Intimate partner violence during pregnancy: do women’s socio-economic status and household decision making autonomy matter?

Bosede Oyinloye, Obafemi Awolowo University
Ayodeji Kupoluyi, Obafemi Awolowo University
Sulaimon Adedokun, Obafemi Awolowo University

Violence against pregnant women has many adverse health consequences for the woman and fetus; yet, data linking socio-economic correlates and household decision making roles on IPV against pregnant women are extremely limited in developing countries like Nigeria. Hence, this study examines whether women with low socio-economic status and household decision making are more prone to IPV in relation to pregnancy. Using the 2013 Demographic and Health Survey (NDHS) data, frequency distribution, chi-square test and binary logistic regression were performed on representative sample of 21,196 ever-married women. Results showed that women whose husband solely decide on their own health were 1.6 times more likely to have experienced IPV during pregnancy (p<0.05). Also, the proportion of women who have experienced IPV during pregnancy increased in the North East (OR= 3.3 p<0.05) and significantly influenced by women’s age and religion. The study therefore, suggests that spousal communication be strengthened among couples in Nigeria.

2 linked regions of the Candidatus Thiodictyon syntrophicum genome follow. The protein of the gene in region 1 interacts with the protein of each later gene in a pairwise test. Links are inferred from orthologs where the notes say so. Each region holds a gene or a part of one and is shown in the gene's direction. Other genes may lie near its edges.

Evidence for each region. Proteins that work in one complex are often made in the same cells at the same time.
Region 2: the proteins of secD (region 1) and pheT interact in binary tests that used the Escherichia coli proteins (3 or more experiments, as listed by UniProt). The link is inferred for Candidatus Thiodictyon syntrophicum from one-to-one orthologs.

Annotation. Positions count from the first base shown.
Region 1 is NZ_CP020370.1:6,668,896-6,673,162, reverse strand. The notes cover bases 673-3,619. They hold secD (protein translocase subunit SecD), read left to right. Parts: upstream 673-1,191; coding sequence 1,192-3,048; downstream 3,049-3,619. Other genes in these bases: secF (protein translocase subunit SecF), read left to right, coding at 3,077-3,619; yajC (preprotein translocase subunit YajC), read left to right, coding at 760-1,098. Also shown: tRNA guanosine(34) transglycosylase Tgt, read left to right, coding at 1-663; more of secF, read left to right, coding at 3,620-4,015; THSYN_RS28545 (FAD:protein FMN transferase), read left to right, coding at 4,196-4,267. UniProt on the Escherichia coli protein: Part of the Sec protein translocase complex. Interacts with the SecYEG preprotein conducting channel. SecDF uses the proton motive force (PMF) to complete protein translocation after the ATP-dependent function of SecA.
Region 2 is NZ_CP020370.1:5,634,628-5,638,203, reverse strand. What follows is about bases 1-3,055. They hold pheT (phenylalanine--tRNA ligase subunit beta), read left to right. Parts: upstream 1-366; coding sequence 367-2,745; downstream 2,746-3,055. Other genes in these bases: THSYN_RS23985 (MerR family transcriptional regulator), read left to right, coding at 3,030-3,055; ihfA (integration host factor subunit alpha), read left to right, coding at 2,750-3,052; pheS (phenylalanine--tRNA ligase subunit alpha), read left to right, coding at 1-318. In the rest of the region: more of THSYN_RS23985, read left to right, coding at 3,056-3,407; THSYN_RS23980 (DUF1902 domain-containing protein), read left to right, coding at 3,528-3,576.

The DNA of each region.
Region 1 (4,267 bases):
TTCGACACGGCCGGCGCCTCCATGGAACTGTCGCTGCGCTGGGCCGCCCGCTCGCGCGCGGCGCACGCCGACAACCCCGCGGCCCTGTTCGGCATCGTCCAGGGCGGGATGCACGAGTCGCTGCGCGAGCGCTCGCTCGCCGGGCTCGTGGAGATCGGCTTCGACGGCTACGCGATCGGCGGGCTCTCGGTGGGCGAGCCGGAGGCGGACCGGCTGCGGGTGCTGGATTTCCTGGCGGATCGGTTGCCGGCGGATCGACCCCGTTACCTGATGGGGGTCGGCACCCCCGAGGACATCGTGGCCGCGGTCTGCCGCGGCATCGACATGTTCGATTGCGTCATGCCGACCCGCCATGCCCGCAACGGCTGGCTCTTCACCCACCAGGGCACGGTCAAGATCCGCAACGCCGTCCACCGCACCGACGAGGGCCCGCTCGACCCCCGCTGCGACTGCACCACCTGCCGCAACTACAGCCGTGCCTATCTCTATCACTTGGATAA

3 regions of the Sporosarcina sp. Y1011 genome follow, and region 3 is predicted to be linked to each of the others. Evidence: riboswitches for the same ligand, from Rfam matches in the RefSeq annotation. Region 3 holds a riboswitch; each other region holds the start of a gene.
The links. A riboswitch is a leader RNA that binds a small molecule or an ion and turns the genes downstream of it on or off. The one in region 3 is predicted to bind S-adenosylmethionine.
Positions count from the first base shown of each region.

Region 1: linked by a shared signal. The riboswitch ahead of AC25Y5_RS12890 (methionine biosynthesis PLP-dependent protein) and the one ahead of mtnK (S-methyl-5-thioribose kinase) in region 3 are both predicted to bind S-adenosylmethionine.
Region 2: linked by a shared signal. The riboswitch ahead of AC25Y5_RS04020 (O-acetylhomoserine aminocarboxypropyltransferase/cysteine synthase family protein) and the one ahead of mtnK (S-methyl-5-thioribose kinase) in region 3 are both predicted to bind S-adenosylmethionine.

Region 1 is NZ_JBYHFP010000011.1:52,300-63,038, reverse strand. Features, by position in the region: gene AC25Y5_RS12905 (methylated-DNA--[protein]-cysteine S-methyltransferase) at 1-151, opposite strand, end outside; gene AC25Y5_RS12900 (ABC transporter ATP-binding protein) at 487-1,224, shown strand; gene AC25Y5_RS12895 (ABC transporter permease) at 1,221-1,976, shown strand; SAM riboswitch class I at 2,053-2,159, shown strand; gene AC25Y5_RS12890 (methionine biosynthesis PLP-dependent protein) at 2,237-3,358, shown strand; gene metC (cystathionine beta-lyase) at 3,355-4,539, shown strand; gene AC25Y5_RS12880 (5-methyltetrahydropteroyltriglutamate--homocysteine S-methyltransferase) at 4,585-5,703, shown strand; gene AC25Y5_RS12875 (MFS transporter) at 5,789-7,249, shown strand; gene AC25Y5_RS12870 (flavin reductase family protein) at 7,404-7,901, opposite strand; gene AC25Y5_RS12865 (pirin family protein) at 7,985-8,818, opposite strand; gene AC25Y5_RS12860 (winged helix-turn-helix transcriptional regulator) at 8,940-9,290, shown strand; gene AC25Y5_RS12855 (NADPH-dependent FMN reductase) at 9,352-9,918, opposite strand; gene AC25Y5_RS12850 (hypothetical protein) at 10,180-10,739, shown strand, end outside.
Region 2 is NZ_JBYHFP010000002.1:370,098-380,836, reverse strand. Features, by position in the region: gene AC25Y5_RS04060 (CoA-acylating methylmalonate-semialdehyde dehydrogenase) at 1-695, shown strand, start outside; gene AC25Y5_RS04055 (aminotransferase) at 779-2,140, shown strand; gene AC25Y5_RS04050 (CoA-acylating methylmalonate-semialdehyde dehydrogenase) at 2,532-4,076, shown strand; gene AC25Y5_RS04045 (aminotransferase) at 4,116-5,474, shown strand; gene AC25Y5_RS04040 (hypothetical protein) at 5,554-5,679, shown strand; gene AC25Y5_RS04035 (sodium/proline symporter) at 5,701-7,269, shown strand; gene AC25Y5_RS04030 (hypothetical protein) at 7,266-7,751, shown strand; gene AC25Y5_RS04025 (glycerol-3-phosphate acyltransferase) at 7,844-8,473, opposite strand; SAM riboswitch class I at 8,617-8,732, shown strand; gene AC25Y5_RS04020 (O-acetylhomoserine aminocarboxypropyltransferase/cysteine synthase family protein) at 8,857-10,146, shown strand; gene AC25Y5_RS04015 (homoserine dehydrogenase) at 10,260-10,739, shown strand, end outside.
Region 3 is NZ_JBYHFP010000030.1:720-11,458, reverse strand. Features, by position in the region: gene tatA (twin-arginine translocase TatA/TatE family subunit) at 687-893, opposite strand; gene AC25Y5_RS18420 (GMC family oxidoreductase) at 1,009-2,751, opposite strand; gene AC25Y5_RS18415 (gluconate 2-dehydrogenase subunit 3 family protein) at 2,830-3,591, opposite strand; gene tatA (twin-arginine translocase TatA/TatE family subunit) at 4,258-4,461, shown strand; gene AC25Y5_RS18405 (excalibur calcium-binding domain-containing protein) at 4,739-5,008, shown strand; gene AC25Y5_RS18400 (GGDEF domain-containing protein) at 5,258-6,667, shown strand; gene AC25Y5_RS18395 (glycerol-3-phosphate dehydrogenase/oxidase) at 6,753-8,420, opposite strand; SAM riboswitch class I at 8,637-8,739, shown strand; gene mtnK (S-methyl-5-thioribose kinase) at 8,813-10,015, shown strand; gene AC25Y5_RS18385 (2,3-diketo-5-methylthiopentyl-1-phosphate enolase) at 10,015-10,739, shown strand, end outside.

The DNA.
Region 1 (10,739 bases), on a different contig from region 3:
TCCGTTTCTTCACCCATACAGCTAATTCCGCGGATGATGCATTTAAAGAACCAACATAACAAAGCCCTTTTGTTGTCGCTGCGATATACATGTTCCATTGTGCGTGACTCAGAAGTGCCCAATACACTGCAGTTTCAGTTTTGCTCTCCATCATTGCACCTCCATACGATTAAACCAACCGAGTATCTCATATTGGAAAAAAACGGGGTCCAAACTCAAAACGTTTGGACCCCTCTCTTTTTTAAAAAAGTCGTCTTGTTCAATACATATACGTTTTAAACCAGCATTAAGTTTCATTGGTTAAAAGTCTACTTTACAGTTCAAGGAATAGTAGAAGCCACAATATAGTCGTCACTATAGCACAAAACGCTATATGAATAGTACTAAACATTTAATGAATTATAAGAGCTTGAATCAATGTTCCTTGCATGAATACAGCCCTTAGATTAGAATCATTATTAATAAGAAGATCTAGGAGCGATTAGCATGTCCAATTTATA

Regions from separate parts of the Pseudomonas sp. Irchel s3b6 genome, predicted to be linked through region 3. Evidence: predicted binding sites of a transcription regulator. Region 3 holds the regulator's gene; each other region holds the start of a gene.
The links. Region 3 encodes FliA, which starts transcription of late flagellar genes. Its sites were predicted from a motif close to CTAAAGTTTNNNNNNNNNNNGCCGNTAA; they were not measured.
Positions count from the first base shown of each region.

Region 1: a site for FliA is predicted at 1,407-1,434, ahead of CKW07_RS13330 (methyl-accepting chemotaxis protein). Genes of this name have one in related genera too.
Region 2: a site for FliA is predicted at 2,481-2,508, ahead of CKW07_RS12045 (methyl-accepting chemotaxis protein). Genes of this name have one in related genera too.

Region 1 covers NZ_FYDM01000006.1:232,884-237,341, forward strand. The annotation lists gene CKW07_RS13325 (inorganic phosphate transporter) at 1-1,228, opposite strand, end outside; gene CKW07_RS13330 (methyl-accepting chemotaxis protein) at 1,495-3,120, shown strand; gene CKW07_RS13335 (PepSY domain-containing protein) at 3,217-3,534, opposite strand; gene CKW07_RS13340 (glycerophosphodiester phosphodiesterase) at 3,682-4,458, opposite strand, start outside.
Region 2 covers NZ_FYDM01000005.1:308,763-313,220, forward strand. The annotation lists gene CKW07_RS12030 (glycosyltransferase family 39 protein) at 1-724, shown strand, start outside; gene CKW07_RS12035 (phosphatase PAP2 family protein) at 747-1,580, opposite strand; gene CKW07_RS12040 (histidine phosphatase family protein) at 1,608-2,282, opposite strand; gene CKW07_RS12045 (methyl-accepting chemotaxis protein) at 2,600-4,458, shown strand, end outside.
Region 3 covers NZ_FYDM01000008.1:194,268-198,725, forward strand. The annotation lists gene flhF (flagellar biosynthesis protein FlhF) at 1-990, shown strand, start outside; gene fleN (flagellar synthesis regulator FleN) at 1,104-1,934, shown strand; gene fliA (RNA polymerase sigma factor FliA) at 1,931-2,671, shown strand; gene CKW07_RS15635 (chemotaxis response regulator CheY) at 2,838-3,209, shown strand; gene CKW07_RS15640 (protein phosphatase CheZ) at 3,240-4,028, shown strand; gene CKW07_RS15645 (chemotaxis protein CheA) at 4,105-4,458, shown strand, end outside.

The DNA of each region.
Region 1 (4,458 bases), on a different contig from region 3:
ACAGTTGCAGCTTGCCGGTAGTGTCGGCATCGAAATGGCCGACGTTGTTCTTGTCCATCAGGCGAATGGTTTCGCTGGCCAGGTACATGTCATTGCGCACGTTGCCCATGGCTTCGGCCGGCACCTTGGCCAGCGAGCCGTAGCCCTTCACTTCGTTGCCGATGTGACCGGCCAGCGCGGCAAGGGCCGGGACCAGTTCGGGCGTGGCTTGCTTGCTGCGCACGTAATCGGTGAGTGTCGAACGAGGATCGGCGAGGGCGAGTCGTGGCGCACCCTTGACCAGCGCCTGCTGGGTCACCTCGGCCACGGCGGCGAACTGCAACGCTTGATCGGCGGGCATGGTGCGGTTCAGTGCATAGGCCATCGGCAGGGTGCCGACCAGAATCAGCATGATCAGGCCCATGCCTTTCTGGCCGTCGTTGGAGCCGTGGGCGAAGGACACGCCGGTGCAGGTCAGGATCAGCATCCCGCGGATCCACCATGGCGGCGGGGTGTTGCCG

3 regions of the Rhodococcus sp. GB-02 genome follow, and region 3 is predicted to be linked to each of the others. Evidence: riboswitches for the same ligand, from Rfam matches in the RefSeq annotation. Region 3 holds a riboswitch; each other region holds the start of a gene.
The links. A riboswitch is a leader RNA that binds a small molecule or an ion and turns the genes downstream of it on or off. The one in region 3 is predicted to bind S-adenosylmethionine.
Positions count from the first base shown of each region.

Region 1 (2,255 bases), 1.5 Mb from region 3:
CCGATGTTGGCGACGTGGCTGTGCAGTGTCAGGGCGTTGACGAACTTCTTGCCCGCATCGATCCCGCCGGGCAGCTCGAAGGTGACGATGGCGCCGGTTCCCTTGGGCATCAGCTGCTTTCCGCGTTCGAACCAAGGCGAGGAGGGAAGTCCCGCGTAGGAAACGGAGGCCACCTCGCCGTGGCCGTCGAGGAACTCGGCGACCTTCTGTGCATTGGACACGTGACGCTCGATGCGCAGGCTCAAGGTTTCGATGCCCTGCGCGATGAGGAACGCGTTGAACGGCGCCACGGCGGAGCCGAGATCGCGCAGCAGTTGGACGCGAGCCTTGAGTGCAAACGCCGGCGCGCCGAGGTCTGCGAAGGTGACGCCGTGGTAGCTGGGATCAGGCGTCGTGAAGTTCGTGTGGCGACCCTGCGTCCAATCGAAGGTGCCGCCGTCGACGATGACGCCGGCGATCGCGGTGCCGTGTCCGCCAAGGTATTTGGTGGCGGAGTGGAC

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Presented in Poster Session 4